The aim is that the shop down the road gets great produce to sell at a lower price than the supermarket, and best of all, what has been grown in the garden or allotment not only has a local story behind it, but the veg usually tastes better than the commercial crops on supermarket shelves.
In 2011 Anthony started introducing the BigBarn and Crop for the Shop ideas to schools, hoping that if children learn to grow their own vegetables and either eat them themselves or sell them through the Crop for the Shop scheme, they will form lifetime habits of sourcing and cooking locally grown healthy food.
If we can get the next generation knowledgeable and enthused about food and teach them to make the correct buying choices, we’re taking a huge step in the right direction.
They’re our biggest influencers and I believe this can totally revolutionize the food industry. In addition, there are huge benefits to the schools in terms of education for the kids.
My vision for the near future is for every school to have a little food market every Friday and for each school to feature on the BigBarn map. Others can start bringing their produce and this creates a community around food. If someone is great at baking bread, for example, they can teach others, and eventually, this knowledge sharing leads to a real sense of community.
BigBarn has teamed up with Slow Food UK to help more people switch from a fast food, supermarket lifestyle to a more sustainable, healthy, seasonal, local, food culture where communities are built around food and people are reconnected with where their food comes from and take an active interest in local food production.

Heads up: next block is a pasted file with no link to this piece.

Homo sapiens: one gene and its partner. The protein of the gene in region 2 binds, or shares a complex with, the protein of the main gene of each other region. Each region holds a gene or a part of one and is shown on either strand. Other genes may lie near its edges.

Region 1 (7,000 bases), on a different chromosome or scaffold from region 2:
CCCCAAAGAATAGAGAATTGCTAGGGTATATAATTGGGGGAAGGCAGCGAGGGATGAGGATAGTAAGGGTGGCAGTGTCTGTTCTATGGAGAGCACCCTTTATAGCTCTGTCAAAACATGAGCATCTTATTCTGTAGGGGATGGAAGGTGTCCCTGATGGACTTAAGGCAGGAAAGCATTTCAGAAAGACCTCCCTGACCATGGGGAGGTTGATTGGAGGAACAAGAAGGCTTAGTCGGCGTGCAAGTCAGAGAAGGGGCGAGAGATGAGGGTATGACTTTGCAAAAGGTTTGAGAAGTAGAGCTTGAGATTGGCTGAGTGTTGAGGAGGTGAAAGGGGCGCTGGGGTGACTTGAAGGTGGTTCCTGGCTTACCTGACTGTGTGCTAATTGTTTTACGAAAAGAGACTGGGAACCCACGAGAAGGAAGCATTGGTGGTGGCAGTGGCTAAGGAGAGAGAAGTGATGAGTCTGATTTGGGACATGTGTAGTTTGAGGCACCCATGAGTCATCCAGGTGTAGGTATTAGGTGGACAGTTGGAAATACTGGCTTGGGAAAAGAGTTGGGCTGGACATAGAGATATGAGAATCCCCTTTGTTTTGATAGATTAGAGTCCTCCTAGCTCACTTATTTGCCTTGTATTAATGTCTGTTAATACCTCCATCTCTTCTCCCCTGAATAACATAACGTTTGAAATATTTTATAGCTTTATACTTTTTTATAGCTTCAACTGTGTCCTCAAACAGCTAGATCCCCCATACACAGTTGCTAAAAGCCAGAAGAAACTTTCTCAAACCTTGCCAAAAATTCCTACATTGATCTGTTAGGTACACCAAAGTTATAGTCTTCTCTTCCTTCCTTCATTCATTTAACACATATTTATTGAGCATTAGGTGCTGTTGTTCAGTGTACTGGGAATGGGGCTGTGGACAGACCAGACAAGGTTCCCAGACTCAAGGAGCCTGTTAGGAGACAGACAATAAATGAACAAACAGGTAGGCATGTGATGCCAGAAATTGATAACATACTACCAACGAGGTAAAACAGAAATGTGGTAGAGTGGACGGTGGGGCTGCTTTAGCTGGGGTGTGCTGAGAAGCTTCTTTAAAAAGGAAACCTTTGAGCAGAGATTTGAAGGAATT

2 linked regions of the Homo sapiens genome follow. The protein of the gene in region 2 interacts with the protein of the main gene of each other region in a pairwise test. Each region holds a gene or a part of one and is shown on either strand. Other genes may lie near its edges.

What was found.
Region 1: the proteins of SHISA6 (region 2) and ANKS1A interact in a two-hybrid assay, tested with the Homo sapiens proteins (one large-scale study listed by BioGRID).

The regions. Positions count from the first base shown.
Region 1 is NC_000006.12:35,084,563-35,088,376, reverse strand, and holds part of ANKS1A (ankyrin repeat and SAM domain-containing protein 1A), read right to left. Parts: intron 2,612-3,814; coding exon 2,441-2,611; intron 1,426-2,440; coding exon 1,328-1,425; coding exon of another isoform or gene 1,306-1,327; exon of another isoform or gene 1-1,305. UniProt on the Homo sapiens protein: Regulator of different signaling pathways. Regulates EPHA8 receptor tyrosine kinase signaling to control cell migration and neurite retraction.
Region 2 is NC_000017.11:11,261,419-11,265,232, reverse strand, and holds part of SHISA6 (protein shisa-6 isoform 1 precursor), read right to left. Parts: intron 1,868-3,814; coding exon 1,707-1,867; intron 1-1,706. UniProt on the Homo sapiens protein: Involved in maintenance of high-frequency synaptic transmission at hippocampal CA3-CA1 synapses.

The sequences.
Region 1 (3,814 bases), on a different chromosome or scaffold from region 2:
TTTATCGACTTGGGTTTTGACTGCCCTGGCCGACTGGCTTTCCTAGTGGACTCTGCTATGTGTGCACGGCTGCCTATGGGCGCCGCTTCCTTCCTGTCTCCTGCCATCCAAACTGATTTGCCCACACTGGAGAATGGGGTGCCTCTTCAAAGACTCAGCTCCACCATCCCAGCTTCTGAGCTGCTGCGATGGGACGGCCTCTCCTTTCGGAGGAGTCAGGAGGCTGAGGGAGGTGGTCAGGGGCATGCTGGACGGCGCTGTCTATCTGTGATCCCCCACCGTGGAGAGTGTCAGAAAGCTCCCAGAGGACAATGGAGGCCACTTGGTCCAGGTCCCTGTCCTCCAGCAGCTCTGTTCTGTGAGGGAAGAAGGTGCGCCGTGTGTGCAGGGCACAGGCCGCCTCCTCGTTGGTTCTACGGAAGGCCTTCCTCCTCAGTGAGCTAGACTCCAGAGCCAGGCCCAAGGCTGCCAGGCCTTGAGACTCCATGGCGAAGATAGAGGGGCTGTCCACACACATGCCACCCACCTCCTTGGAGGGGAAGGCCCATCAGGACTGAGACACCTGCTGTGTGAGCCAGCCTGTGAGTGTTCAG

To help the BigBarn map reach more people and to extend the reach of like-minded campaigns, BigBarn shares its data so that any website can adapt the map with their own logos and style and share any income. This fits perfectly with BigBarn’s Community Interest Company status and both Slow Food and Farms Not Factories are natural partners, among many others that share their online retail maps with BigBarn.
The current trend to produce high-tech, proprietary, fake meat products is the exact opposite of the BigBarn, Slow Food philosophy of healthy, locally grown meat, veg and dairy. Fake meat lobbyists claim that it will save the planet by reducing carbon emissions and reducing the calories fed to animals, but the more likely reason is that big business has invested huge amounts of money and wants to see a return from profits.
To us lab grown meat is dangerous and simply not needed when we have plenty of food in the world and millions of recipes for delicious, healthy meat-free meals.
We also have millions of acres of grassland that cannot grow crops and need to be grazed by meat producing animals to regenerate soils.
This whole story typifies the modern food industry dominated by big business. These vast amounts of money invested in building lab meat brands are such a waste.
What we need is a more enlightened society that makes better food buying and cooking choices. We need people to reject marketers’ messages, dangerous products like lab grown meat and genetically engineered foods and opt to cook and eat natural, real, foods, like sustainable meat with fresh, seasonal fruit and veg.
Share This Article
Related ArticlesView All
Guy Singh-Watson kicks off a new series of videos featuring retailers that use online marketplaces that, in this case, deliver… Read More